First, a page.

Media bubble it probably was, telecoms bubble it assuredly was, but for technology it was more a cheery chirp of a forthcoming dawn than a terrifying day of judgment. Reminisce all you like about the idiocies of Lastminute.com or the strange enthusiasm of Time-Warner to let itself be acquired by AOL but this is a very partial and terribly unfinished story. The split adjusted high of Apple at the peak of the Nasdaq in early 2000 was less than $5. Today at $160 and with a market value of over $800bn Apple is the world’s largest company. For those tempted to point to this being a mere share price it might be worth adding that Apple is now the largest dividend payer in the world ($13.2bn at current run-rate). It has returned a total $211bn - or more than eightfold the 2000 market capitalisation – to shareholders since 2012. This still leaves over $250bn in cash. Value investors ought to salivate even now. As demonstrated by such dominant examples you’d have needed to be a fantastically bad investor in the like of Socks.com to have suffered more than you gained from the technology bubble by now. I scarcely need say that Apple looks sedentary if we shift the lens to China. Tencent, which unlike Apple we still own and is amongst our largest holdings, debuted on public markets in only 2004 but is now valued at almost $400bn. This makes Tencent worth more than twice that lumbering left-over of colonial Britain that is HSBC. Such is wealth creation in 21st century Communist China.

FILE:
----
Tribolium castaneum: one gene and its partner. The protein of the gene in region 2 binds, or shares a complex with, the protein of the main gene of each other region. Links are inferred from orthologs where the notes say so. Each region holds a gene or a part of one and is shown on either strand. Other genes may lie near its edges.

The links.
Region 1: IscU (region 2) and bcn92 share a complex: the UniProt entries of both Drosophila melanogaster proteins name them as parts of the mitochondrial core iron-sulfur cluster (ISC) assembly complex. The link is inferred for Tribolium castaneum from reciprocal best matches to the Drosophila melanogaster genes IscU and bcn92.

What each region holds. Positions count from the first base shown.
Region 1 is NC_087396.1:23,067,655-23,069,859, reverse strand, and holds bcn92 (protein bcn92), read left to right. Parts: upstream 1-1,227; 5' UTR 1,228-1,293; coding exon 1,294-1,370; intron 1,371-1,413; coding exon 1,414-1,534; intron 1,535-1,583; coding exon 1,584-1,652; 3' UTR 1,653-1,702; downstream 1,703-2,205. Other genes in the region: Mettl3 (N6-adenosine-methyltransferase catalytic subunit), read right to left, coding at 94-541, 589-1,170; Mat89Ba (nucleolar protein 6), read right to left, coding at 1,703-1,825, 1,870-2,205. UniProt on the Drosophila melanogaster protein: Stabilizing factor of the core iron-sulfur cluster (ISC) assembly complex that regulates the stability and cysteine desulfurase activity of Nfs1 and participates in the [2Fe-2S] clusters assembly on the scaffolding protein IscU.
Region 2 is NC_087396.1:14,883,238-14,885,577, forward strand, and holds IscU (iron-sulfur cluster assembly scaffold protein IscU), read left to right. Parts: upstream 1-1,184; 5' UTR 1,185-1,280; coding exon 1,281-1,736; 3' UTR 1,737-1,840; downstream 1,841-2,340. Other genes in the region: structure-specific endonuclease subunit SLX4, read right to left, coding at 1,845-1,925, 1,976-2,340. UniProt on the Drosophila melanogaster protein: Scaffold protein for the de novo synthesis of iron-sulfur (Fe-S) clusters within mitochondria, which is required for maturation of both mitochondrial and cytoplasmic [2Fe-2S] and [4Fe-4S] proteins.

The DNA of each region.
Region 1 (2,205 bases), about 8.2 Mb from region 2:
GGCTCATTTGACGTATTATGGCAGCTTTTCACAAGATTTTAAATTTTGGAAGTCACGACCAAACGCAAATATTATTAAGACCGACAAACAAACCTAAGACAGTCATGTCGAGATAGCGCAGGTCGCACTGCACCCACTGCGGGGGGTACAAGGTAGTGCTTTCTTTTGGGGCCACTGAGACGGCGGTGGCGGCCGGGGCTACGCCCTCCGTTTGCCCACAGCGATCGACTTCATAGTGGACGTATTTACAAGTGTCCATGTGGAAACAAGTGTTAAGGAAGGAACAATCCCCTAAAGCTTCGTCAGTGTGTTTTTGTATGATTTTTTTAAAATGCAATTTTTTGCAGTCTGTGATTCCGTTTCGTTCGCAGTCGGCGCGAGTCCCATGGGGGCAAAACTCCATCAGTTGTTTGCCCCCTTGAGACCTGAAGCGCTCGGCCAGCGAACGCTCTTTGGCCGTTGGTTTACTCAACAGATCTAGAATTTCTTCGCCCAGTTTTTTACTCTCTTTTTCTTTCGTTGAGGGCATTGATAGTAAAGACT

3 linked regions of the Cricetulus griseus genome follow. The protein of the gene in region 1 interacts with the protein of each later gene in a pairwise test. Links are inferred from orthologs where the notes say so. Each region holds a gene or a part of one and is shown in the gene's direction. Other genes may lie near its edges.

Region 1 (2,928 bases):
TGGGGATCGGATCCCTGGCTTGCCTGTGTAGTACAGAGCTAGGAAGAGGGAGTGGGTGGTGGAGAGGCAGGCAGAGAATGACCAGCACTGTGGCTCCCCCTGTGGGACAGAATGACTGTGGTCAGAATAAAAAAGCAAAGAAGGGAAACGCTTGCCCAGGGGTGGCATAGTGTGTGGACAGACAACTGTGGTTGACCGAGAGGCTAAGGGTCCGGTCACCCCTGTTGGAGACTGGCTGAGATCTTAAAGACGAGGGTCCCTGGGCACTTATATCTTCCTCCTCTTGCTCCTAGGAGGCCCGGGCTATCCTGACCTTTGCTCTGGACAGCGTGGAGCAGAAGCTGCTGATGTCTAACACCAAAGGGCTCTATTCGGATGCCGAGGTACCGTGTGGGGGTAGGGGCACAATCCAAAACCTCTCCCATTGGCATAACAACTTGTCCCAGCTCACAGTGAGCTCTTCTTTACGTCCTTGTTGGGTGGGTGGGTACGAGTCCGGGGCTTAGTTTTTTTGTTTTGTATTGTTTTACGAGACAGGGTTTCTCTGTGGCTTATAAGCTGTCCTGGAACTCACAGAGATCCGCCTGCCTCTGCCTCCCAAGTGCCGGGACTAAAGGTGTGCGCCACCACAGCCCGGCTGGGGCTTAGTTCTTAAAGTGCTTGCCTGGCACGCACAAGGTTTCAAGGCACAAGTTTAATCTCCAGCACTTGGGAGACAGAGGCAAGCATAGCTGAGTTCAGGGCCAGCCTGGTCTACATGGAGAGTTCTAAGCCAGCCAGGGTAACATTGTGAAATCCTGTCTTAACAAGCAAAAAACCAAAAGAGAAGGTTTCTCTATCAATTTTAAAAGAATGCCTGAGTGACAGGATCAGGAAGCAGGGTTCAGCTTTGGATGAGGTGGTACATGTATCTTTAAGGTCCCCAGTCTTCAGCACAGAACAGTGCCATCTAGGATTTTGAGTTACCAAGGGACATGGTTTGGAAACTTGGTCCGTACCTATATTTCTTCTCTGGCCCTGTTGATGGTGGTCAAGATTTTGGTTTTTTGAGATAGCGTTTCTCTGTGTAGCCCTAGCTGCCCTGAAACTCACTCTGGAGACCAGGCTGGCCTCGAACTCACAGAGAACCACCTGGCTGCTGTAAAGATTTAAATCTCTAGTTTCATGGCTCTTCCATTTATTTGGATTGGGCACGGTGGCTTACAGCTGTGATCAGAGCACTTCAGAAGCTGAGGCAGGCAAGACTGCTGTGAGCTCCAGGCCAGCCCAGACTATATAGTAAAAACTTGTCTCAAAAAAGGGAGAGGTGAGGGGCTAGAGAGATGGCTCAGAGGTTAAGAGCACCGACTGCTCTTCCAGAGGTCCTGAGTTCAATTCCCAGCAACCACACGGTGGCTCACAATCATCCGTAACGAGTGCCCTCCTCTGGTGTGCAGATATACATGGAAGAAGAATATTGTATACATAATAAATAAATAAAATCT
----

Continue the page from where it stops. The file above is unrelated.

So why is this happening against such a seemingly stagnant economic background? Why isn’t there more enthusiasm and joie de vivre amongst investors? Why aren’t there more optimists? It seems to us that by profession fund managers are ill-disposed to dream. Career risk, the shame of being wrong, exaggerated respect for mean reversion and the terror of seeming naive in front of colleagues, clients and remuneration committees are all too prevalent. Fund managers are therefore much more risk averse than most of the population. We’re still haunted by the mythology of the TMT bubble in a way more normal humans cannot understand.